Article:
Tying these together in an example: A unit you are stationed with has just destroyed an "enemy outpost" that was actually a civilian center. While snapping your photos the CO comes up to you and tries to convince you that there is no need for this to get out. It was an accident; bad intel caused this. You are then given a choice: report this as is for the world to judge (but obviously not say this out loud), report it but only to big name news companies that will give you top dollar for the story, don't report it at all or suggest to the CO that this could be spun in everyone's favor by setting up the photos to make it appear the enemy did this. Whatever you decide would have an effect on the war effort and your personal reputation.

Siberian Relic:

Thyunda:
Now we're some dick with a camera taking pictures of atrocities and using war to further his own ends. What happens when there's no more war, wartime photographer? Will you organise turf wars between gangs to take pictures of? I think you would steal uranium and force countries to fight just so you could earn your Pulitzer Prize.

As others have said, the photojournalism you're talking about has a strong current of noble intentions, even though the dominant practice is to observe and document, not interact. And that has costs. War-time, crime, and similar conflict-oriented photographers are extremely apt to suffering significant types of PTSD. Kevin Carter, best known for snapping this photograph, eventually committed suicide. By his own admission, Carter was "haunted by the vivid memories of killings and corpses and anger and pain ... of starving or wounded children, of trigger-happy madmen, often police, of killer executioners...."

Right. But in a game, there are no noble intentions. You're not saving the world you're earning points based on the level of tragedy in your shot.

Thyunda:

Siberian Relic:

Thyunda:
Now we're some dick with a camera taking pictures of atrocities and using war to further his own ends. What happens when there's no more war, wartime photographer? Will you organise turf wars between gangs to take pictures of? I think you would steal uranium and force countries to fight just so you could earn your Pulitzer Prize.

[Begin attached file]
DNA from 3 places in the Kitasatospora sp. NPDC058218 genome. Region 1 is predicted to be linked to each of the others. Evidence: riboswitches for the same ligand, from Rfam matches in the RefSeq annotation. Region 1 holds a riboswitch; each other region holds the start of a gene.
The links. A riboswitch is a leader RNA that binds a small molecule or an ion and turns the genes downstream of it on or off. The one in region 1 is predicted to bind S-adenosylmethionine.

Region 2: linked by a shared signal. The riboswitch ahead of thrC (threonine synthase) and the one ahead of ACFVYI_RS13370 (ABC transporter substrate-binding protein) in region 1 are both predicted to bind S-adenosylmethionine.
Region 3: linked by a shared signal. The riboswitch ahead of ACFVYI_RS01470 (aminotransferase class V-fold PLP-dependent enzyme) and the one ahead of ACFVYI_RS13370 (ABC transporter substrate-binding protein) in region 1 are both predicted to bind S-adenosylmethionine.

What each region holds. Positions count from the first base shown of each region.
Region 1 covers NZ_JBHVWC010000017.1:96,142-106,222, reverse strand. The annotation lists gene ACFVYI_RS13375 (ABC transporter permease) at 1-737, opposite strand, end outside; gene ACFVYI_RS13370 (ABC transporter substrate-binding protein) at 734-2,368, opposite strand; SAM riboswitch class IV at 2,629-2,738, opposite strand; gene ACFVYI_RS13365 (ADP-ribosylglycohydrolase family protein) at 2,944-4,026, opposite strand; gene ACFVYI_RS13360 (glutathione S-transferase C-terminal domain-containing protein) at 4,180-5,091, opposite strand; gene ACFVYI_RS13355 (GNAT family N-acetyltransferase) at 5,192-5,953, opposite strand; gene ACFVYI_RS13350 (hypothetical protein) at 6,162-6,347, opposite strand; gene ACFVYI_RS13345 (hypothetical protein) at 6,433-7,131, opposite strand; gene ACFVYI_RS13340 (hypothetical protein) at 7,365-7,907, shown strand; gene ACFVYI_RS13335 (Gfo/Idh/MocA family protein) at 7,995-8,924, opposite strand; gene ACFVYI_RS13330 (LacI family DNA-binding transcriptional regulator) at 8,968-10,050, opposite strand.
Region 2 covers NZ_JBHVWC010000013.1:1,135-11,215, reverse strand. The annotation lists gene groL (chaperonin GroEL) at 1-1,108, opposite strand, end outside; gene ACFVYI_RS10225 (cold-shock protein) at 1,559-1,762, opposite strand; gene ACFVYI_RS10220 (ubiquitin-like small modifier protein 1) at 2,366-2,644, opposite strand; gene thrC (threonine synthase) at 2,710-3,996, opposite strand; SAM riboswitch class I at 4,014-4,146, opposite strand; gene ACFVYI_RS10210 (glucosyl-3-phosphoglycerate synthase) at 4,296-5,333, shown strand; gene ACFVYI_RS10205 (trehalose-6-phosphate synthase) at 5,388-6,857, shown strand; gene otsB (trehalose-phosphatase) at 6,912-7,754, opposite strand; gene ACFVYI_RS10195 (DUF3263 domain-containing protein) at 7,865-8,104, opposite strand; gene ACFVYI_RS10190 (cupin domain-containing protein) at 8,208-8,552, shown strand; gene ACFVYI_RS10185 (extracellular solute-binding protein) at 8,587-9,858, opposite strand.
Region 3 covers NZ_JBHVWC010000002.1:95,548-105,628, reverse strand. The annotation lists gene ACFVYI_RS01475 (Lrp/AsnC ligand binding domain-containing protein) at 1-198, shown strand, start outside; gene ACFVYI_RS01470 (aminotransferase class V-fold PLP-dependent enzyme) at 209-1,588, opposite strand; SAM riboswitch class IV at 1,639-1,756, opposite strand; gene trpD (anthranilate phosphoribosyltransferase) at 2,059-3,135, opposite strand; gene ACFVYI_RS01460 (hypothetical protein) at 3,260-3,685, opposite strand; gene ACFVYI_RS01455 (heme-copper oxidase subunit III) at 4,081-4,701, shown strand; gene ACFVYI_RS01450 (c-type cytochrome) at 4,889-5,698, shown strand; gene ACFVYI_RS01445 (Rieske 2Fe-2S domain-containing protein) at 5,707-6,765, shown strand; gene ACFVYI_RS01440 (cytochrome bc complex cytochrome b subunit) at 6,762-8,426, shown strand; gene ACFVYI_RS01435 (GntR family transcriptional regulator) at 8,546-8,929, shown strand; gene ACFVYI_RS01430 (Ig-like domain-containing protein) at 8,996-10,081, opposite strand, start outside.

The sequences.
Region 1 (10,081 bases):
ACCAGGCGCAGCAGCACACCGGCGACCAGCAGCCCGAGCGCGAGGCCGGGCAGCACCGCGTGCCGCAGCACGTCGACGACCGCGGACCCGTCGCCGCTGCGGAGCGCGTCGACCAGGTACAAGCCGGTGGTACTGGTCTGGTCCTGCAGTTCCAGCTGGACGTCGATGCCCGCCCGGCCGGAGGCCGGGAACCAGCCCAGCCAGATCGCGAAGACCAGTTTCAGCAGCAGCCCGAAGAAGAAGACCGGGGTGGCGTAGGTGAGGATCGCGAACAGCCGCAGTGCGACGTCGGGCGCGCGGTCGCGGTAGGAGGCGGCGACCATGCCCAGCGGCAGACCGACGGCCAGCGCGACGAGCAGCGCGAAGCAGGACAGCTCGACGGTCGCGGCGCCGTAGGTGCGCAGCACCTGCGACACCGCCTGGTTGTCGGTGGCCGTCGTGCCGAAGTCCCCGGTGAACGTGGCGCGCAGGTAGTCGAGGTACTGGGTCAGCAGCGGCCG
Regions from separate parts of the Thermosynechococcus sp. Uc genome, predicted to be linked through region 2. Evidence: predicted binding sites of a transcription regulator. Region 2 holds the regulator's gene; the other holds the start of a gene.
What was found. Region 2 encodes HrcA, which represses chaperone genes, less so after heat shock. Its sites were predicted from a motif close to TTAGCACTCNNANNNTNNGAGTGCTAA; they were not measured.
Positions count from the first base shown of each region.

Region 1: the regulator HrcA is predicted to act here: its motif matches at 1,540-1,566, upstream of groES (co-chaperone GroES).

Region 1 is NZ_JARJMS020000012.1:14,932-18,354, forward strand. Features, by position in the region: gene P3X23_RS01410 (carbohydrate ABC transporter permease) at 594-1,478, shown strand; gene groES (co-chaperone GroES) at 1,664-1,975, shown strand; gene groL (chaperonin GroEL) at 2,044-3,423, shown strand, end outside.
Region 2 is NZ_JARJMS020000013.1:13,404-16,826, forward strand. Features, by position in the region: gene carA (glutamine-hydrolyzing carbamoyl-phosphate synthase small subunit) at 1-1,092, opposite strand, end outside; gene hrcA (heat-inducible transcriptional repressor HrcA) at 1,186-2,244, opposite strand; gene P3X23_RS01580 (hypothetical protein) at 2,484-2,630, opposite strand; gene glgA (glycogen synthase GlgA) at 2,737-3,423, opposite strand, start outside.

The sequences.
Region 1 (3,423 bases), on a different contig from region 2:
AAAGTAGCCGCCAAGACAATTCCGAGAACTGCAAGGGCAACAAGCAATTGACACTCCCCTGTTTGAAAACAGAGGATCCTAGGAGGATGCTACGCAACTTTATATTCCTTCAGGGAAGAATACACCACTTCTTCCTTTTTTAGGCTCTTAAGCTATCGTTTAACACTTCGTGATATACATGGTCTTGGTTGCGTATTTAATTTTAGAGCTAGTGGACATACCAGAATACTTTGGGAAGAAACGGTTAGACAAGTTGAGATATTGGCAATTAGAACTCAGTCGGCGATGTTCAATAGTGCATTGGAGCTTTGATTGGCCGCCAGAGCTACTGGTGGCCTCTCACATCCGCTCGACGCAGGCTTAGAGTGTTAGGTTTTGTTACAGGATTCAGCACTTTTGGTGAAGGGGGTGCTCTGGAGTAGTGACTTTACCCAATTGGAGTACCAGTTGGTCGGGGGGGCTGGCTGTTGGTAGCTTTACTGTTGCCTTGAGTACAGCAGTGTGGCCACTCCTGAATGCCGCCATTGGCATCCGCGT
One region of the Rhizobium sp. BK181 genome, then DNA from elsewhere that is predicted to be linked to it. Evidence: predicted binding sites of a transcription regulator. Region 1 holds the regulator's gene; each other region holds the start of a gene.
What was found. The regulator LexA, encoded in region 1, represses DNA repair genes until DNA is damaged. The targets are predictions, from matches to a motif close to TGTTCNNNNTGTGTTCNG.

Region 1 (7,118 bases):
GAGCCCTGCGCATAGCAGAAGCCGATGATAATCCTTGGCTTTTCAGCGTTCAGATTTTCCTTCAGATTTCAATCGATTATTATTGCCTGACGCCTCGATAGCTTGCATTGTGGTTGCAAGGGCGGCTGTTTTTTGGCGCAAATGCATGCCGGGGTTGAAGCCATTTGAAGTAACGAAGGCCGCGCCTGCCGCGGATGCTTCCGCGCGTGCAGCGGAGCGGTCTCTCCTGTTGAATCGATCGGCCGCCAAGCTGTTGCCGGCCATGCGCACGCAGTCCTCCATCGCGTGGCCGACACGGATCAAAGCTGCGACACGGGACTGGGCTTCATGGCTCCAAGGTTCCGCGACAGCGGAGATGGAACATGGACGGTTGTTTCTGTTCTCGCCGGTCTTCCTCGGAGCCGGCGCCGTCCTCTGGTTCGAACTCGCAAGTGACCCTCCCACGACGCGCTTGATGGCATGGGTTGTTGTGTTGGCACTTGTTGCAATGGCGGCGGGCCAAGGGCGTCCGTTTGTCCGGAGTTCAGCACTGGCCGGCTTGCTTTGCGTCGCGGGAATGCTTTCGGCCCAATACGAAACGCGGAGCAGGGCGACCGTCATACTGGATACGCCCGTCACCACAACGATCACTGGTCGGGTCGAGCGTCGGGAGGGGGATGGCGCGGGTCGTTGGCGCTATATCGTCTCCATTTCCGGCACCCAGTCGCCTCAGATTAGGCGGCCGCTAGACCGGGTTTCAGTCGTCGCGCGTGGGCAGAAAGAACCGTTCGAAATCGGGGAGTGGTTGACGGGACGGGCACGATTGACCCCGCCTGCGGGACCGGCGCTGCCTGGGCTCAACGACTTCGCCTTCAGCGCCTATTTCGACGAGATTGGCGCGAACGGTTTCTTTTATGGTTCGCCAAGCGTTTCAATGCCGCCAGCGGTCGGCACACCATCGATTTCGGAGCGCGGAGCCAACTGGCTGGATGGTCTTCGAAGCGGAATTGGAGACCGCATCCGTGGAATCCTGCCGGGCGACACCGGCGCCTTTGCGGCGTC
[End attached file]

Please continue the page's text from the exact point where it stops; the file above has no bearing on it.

As others have said, the photojournalism you're talking about has a strong current of noble intentions, even though the dominant practice is to observe and document, not interact. And that has costs. War-time, crime, and similar conflict-oriented photographers are extremely apt to suffering significant types of PTSD. Kevin Carter, best known for snapping this photograph, eventually committed suicide. By his own admission, Carter was "haunted by the vivid memories of killings and corpses and anger and pain ... of starving or wounded children, of trigger-happy madmen, often police, of killer executioners...."

Right. But in a game, there are no noble intentions. You're not saving the world you're earning points based on the level of tragedy in your shot.

That would depend on the criteria of the game design. In the wrong hands, yes, it would probably focus on how tragic the shot is. But it could be handled deftly and creatively, dressed up as objectives and not necessarily placed within the confines of a battle or shootout. It could be just as much about getting the shots as it is about getting the tragic ones. The leader of a particular country's capital is suspected of executing opposing party members; you're on assignment nearby already, so you hop over and try to snap some shots. Or it could place you in the shoes of an actual photojournalist who made a historical difference in one scenario or another.